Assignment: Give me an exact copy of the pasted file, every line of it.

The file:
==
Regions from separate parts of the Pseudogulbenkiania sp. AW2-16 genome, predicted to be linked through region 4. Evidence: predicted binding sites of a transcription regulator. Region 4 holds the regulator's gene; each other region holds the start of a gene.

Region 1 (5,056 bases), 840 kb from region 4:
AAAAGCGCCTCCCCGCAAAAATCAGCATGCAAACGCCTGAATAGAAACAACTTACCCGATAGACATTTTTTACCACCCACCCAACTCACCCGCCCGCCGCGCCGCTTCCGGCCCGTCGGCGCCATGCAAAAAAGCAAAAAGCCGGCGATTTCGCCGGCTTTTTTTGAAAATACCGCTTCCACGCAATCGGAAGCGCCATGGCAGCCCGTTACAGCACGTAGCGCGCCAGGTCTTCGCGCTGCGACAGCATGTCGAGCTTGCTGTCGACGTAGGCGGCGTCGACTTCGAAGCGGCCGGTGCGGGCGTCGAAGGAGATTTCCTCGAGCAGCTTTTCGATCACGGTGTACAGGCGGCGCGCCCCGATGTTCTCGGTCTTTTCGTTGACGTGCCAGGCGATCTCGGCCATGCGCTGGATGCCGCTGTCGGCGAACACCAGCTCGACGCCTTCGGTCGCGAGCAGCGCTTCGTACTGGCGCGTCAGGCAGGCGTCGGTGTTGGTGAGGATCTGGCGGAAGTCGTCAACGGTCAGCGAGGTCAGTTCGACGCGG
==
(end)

Regions from separate parts of the Pseudogulbenkiania sp. AW2-16 genome, predicted to be linked through region 4. Evidence: predicted binding sites of a transcription regulator. Region 4 holds the regulator's gene; each other region holds the start of a gene.

Region 1 (5,056 bases), 840 kb from region 4:
AAAAGCGCCTCCCCGCAAAAATCAGCATGCAAACGCCTGAATAGAAACAACTTACCCGATAGACATTTTTTACCACCCACCCAACTCACCCGCCCGCCGCGCCGCTTCCGGCCCGTCGGCGCCATGCAAAAAAGCAAAAAGCCGGCGATTTCGCCGGCTTTTTTTGAAAATACCGCTTCCACGCAATCGGAAGCGCCATGGCAGCCCGTTACAGCACGTAGCGCGCCAGGTCTTCGCGCTGCGACAGCATGTCGAGCTTGCTGTCGACGTAGGCGGCGTCGACTTCGAAGCGGCCGGTGCGGGCGTCGAAGGAGATTTCCTCGAGCAGCTTTTCGATCACGGTGTACAGGCGGCGCGCCCCGATGTTCTCGGTCTTTTCGTTGACGTGCCAGGCGATCTCGGCCATGCGCTGGATGCCGCTGTCGGCGAACACCAGCTCGACGCCTTCGGTCGCGAGCAGCGCTTCGTACTGGCGCGTCAGGCAGGCGTCGGTGTTGGTGAGGATCTGGCGGAAGTCGTCAACGGTCAGCGAGGTCAGTTCGACGCGG